July 16, 2009


I left college brimming with evolutionary biology and philosophy and thought I was headed toward psychiatry. Then I read The Man Who Mistook His Wife For A Hat. In that book Dr. Sacks explores the more interesting and outer reaches of neurology through a series of vignettes. In The Anthropologist on Mars his powers are most on display as he describes seven cases in greater detail.

For Musicophilia he took a different approach. There are still the brief case histories, but they are woven into music-themed chapters. Instead of cases standing alone, they are used to illustrate different music-related neurologic disorders. The story about the amnestic musician, first printed in the New Yorker, is an exception: his story is more developed and better reading. In some ways the organization of the book seemed to make sense, but sometimes the links were tenuous, the concatenation of music-related neurology derailing into anecdote. In the two books I mentioned above, the cases stood alone, but here the organizing principle, music, makes the cases seem haphazard, an atonal symphony.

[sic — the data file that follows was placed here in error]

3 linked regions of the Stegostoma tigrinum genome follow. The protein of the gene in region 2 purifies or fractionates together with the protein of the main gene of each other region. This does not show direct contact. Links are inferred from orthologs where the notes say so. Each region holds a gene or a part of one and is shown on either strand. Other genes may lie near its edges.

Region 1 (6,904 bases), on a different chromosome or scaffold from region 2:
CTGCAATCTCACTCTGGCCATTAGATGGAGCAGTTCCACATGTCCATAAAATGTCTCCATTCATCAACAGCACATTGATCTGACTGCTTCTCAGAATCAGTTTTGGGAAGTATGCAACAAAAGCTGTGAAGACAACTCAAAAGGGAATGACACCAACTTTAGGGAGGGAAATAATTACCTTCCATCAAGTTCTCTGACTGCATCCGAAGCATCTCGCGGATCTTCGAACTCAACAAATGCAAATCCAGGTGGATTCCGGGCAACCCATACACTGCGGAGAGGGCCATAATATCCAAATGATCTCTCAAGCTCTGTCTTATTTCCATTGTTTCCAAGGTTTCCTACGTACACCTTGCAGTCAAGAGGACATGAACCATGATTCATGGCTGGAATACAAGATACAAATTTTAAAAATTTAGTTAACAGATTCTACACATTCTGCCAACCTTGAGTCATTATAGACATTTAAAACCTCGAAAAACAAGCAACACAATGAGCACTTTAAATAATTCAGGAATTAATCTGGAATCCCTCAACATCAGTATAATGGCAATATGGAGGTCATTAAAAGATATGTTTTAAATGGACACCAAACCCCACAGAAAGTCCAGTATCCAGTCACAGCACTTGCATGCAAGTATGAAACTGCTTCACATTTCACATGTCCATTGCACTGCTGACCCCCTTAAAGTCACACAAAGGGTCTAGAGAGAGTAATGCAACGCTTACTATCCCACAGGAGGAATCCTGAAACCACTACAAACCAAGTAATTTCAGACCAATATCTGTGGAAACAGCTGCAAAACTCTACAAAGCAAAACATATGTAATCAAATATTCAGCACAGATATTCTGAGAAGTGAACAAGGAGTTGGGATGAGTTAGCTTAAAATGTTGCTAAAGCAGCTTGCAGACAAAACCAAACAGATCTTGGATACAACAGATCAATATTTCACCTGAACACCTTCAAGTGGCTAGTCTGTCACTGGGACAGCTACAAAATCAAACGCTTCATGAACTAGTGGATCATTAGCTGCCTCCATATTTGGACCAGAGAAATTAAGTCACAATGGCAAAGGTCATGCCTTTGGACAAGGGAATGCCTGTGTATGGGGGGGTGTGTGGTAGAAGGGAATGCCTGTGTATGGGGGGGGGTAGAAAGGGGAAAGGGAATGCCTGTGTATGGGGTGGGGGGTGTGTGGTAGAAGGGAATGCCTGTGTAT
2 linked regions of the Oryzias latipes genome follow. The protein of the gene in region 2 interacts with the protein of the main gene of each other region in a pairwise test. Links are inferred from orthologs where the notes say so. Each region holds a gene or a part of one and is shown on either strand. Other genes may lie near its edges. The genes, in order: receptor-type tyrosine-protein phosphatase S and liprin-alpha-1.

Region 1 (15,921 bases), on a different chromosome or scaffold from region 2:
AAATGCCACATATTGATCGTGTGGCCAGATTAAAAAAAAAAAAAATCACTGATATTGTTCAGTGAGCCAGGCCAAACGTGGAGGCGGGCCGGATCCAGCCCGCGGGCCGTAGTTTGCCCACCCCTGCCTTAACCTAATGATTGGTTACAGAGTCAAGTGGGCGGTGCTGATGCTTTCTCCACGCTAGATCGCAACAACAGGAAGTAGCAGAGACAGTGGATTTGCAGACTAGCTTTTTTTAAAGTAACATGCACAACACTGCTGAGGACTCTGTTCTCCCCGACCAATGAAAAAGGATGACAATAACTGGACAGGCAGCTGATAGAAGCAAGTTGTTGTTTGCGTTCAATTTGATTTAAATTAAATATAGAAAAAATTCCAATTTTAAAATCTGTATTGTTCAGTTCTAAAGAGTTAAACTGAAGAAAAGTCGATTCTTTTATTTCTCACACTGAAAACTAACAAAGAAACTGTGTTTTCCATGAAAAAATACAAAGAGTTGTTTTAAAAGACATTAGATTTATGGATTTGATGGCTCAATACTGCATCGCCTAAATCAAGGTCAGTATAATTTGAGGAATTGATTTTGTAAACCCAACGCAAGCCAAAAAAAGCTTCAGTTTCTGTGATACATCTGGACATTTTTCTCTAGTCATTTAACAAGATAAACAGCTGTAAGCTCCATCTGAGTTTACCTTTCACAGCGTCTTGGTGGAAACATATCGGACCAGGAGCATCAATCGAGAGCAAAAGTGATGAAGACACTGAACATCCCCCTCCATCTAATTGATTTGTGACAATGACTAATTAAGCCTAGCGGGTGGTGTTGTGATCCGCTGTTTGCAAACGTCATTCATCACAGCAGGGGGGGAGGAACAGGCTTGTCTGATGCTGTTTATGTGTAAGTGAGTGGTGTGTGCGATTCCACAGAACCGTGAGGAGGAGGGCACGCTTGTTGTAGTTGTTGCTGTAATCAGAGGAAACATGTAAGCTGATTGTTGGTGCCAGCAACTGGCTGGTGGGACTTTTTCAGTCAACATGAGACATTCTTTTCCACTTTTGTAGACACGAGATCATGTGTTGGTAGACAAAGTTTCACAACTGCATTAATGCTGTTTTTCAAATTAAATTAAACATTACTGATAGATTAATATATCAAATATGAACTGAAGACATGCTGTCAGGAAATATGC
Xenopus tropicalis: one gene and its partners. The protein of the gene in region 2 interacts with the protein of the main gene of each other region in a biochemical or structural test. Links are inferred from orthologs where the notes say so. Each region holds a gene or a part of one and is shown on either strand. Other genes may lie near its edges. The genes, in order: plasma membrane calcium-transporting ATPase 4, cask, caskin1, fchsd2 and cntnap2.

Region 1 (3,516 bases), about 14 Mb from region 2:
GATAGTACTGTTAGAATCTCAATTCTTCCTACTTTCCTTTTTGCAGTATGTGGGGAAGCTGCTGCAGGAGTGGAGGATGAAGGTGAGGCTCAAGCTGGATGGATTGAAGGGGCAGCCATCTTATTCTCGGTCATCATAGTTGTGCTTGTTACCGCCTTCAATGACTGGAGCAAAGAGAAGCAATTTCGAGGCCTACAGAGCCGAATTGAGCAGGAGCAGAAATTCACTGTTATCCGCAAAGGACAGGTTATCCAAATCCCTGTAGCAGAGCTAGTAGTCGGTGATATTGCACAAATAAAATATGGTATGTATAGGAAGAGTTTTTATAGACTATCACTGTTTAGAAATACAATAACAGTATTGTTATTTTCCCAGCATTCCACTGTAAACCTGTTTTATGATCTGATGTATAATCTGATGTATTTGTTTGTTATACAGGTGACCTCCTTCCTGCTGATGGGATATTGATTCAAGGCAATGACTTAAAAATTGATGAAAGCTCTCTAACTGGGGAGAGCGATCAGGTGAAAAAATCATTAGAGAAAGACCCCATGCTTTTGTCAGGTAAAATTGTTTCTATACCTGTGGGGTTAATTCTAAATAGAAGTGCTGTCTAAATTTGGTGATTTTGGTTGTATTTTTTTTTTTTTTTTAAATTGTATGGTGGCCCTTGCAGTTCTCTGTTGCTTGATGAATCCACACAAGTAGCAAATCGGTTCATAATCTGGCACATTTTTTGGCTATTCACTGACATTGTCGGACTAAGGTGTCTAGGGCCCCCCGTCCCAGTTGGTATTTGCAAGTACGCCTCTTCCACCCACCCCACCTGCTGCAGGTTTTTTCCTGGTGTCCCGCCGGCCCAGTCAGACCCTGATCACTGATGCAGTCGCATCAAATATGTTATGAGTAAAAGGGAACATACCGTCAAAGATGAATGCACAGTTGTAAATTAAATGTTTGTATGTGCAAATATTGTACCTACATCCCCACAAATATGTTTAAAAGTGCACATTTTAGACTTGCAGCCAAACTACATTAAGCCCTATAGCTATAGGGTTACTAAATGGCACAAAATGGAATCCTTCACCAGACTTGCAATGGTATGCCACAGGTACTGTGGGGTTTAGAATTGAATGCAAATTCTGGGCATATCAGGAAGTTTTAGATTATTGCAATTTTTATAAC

In popularizing neurology, Sacks has succeeded. His contribution to the field largely stops there. His brand of descriptive neurology, at its most developed in Awakenings, has given way to a more scientifically rigorous discipline. There is still room for phenomenology in neurology, but new insights and effective treatments are achieved in the laboratory and in clinical trials. However, in medicine hard science will always have to give way to the individual and more broadly, the social context of disease. Sacks excels in recognizing the individual; he looks beyond the neurologic disease. For this reason, there will always be a place for him in neurology.

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